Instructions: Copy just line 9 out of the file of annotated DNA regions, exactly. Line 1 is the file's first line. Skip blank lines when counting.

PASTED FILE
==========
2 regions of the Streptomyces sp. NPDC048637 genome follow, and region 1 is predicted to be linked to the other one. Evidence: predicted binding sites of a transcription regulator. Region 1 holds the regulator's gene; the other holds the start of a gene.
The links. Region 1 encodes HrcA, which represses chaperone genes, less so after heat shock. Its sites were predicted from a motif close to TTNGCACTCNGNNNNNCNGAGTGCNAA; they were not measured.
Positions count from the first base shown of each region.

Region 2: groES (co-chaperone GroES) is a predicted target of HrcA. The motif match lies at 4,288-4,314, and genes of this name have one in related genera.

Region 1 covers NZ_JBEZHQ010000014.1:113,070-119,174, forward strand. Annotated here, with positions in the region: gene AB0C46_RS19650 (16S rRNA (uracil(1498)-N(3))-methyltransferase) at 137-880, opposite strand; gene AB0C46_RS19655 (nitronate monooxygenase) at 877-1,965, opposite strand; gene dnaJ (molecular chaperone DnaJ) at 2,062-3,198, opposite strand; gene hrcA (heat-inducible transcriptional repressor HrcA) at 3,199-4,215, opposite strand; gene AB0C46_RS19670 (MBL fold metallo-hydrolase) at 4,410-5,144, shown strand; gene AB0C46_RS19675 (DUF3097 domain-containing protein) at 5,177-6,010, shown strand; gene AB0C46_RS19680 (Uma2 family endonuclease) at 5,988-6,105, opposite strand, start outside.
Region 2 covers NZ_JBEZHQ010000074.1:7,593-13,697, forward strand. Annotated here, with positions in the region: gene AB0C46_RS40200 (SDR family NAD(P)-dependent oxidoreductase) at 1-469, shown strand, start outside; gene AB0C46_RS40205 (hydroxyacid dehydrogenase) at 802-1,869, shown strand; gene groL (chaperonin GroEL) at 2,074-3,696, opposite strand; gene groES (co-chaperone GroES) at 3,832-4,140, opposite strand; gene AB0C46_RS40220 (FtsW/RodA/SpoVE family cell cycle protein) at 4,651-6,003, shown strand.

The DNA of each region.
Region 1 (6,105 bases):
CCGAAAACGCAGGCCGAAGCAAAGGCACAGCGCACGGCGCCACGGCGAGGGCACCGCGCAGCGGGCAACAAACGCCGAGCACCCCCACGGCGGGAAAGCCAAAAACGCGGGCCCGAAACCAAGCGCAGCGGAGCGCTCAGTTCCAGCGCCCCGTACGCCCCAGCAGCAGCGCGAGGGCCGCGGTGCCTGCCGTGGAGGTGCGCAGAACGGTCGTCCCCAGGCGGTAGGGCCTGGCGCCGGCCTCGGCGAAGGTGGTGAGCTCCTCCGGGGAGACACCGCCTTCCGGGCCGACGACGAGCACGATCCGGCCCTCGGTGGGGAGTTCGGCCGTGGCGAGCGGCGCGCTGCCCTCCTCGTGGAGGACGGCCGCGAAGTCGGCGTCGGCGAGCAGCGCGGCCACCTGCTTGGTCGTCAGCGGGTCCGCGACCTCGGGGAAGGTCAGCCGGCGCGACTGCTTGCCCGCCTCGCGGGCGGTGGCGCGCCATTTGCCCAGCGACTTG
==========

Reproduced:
CCGAAAACGCAGGCCGAAGCAAAGGCACAGCGCACGGCGCCACGGCGAGGGCACCGCGCAGCGGGCAACAAACGCCGAGCACCCCCACGGCGGGAAAGCCAAAAACGCGGGCCCGAAACCAAGCGCAGCGGAGCGCTCAGTTCCAGCGCCCCGTACGCCCCAGCAGCAGCGCGAGGGCCGCGGTGCCTGCCGTGGAGGTGCGCAGAACGGTCGTCCCCAGGCGGTAGGGCCTGGCGCCGGCCTCGGCGAAGGTGGTGAGCTCCTCCGGGGAGACACCGCCTTCCGGGCCGACGACGAGCACGATCCGGCCCTCGGTGGGGAGTTCGGCCGTGGCGAGCGGCGCGCTGCCCTCCTCGTGGAGGACGGCCGCGAAGTCGGCGTCGGCGAGCAGCGCGGCCACCTGCTTGGTCGTCAGCGGGTCCGCGACCTCGGGGAAGGTCAGCCGGCGCGACTGCTTGCCCGCCTCGCGGGCGGTGGCGCGCCATTTGCCCAGCGACTTG